Blinken pulls India closer amid challenges in China, Afghanistan

Indian Prime Minister Narendra Modi meeting with U.S. Secretary of State Anthony Blinken in Delhi July 28, 2021. Photo: Twitter @narendramodi

NEW DELHI – The United States will give India $25 million to vaccinate against the coronavirus, Secretary of State Antony Blinken announced Wednesday as part of the Biden administration’s effort to strengthen ties with a diplomatic partner wedged between two of the United States’ largest geopolitical challenges, Afghanistan and China.

Hailing Washington’s relationship with India as one of the “most consequential” in the world, Blinken described the two countries as largely in lockstep on the need to find a peaceful solution to the Afghan conflict – as well as to flesh out the Quad, a nascent grouping of four countries that is seen as a U.S.-led effort to counter China’s influence in Asia.

Speaking to reporters during a two-day stop in New Delhi, Blinken and his Indian counterpart, Subrahmanyam Jaishankar, did not explicitly name their common rival. But China loomed large as they reiterated a commitment to expand the Quad partnership, which also includes Australia and Japan, to cover broader, nonmilitary issues such as infrastructure development, coronavirus vaccine distribution and climate change.

The White House has placed Asia at the forefront of its foreign policy, with India as an increasingly vital player. Defense Secretary Lloyd Austin visited India in March during his first overseas trip under the Biden administration, and this week he was in Southeast Asia, where he warned Beijing that Washington “will not flinch” if its interests are threatened.

In India, which has been locked with China in a year-long, potentially explosive border standoff high in the Himalayas, the Biden administration has found an enthusiastic partner on some of its initiatives aimed at curbing Beijing.

“Both the range and intensity of U.S.-India cooperation are unprecedented,” said C. Raja Mohan, director of the Institute of South Asian Studies at the National University of Singapore. “At a time when India’s own relationship with China is one of the worst ever, that’s opened up space for a huge amount of cooperation.”

Yet India has been more lukewarm about the U.S. departure from Afghanistan. The Indian government has worried about the possibility of a full military takeover by the Taliban, which it views as a proxy force controlled by its archnemesis, Pakistan. It has also warned about the prospect of extremists flowing back into Afghanistan, where they could launch attacks against India. The Taliban has made swift gains in recent weeks and controls about half of Afghanistan’s districts.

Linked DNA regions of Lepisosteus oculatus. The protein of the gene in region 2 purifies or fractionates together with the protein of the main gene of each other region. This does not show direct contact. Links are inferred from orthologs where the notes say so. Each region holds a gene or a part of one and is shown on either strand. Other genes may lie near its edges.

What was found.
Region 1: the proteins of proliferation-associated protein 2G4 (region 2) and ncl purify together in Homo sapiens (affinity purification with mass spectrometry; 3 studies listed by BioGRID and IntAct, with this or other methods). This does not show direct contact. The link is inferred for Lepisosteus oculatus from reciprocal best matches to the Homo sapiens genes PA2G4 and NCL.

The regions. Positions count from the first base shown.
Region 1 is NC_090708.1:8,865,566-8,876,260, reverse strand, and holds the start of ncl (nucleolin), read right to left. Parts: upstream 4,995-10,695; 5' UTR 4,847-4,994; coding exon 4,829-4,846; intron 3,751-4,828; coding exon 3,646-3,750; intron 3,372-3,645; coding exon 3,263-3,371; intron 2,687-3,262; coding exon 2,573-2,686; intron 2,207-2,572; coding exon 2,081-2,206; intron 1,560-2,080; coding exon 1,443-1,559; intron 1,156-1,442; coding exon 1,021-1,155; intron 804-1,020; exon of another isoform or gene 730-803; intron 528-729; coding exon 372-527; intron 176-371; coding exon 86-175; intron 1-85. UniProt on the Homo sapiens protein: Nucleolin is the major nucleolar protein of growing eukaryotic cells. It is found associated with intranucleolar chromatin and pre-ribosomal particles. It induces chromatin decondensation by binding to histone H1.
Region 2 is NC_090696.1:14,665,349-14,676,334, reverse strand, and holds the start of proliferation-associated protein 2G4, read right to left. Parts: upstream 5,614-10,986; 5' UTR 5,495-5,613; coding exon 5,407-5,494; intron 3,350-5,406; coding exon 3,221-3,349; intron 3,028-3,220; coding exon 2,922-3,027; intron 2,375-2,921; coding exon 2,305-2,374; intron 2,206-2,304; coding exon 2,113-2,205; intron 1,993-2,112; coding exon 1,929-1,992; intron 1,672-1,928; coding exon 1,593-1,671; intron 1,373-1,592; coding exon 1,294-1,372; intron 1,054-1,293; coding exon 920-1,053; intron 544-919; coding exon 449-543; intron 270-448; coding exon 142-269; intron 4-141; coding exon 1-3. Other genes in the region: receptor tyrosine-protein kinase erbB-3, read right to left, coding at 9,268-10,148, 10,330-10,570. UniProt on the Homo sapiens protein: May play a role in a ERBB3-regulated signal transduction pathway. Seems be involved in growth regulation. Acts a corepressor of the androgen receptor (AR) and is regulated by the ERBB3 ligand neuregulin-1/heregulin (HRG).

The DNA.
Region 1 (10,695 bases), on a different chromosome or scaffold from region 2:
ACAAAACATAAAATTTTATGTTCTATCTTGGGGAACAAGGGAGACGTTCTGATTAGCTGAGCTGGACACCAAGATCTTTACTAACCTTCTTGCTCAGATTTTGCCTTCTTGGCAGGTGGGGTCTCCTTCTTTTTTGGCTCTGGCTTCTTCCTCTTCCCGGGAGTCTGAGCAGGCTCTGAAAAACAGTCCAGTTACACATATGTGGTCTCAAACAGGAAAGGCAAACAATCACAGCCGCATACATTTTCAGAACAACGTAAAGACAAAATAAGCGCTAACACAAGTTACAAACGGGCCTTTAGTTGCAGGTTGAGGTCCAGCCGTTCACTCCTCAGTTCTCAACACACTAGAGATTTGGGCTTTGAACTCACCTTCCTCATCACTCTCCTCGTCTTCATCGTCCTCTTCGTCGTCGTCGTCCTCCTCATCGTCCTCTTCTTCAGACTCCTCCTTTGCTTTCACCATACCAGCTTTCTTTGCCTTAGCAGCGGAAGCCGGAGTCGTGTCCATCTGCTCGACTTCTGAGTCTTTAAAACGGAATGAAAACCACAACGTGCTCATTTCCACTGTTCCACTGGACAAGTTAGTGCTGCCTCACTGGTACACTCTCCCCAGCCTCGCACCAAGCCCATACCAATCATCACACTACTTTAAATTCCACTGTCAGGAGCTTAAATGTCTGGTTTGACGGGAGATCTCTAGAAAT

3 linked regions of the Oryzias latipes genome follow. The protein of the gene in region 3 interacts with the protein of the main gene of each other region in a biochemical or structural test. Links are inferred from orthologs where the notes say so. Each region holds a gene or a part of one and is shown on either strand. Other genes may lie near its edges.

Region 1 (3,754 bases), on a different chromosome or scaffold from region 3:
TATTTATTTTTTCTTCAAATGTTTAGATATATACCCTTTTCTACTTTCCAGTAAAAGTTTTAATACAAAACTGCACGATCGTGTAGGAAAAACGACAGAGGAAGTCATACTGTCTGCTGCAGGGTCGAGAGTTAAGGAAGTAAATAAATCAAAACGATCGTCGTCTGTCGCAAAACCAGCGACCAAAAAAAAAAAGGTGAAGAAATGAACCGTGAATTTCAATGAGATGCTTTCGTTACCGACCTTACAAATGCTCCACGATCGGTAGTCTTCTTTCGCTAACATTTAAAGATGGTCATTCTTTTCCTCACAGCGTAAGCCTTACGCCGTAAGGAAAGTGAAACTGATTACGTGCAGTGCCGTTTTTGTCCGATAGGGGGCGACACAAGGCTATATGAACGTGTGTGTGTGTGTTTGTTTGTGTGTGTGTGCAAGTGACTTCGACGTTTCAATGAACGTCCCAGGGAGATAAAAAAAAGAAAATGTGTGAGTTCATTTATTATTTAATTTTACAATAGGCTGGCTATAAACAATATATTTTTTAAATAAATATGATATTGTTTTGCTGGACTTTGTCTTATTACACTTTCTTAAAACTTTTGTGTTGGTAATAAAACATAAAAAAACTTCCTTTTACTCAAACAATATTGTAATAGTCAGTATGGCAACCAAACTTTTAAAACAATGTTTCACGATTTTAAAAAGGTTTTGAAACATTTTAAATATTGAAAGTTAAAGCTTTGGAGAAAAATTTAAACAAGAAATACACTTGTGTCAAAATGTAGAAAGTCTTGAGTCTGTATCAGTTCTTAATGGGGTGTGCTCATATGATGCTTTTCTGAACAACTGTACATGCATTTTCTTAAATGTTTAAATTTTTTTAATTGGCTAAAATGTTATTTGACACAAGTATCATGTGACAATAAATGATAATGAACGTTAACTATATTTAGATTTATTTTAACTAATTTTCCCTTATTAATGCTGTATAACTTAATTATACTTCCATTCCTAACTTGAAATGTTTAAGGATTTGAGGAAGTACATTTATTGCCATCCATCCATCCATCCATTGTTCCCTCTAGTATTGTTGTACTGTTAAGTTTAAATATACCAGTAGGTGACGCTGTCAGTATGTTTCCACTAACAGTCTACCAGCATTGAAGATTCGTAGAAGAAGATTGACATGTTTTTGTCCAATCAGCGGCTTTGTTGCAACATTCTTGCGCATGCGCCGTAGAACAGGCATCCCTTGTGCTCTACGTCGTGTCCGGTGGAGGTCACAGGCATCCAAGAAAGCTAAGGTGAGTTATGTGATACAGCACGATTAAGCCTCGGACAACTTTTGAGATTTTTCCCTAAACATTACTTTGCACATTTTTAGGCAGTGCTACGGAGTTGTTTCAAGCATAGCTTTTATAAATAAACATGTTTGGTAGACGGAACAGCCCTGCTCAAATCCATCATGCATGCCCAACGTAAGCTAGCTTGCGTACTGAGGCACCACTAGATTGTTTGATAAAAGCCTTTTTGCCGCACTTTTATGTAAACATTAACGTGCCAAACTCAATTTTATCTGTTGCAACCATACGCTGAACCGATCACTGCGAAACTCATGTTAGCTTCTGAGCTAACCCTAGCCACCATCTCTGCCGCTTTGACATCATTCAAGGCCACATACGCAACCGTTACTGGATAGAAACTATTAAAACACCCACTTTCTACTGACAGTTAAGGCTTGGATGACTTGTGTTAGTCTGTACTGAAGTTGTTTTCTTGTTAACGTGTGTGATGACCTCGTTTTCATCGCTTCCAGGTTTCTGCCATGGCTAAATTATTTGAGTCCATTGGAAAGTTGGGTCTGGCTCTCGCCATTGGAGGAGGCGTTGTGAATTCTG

“It is natural, inevitable, that if the United States, which for the last 20 years had a robust military presence, [withdraws], then there will be consequences,” Jaishankar told reporters Wednesday. “What’s done is done. But we do not think the outcome should be determined by force on the battleground.”

Indian officials say sustained U.S. airstrikes over the next four months – beyond the Aug. 31 deadline for a full withdrawal set by President Joe Biden – could prevent the scenario they fear of the Taliban overrunning the country. But Indian officials have also recently said they have spoken with Taliban representatives, in a departure from India’s traditional wariness about the group and an acknowledgment that it could be a major part in Afghanistan’s governance.

Blinken on Wednesday said New Delhi and Washington agree on the necessity of a political resolution in Afghanistan and offered an assurance that the United States will remain “very much engaged in Afghanistan,” including on the security front.

Earlier Wednesday, Blinken visited with civil society leaders in New Delhi, including a Tibetan leader closely associated with the Dalai Lama, the Buddhist spiritual leader who is denounced by China as a separatist and lives in exile in India.

Before Blinken’s visit, State Department officials said he would bring up human rights under Prime Minister Narendra Modi’s Hindu nationalist government, which has been criticized for pressuring independent news outlets and nonprofit organizations and introducing measures viewed as discriminatory toward India’s Muslim population.

Michael Kugelman, deputy director of the Asia program at the Wilson Center, said the United States has long treated democracy and rights issues in India “with kid gloves.”

“The visit was mainly about China, Afghanistan, the pandemic, the Quad,” he said. “But for Blinken to kick off his visit with a group of civil society leaders – that’s nothing to sneeze at.”

With the cameras rolling Wednesday, however, Blinken was mild in his criticism.

“We view Indian democracy as a force for good in defense of a free and open Indo-Pacific,” he said as Jaishankar smiled beside him. “We also recognize that every democracy, starting with our own, is a work in progress.”

 

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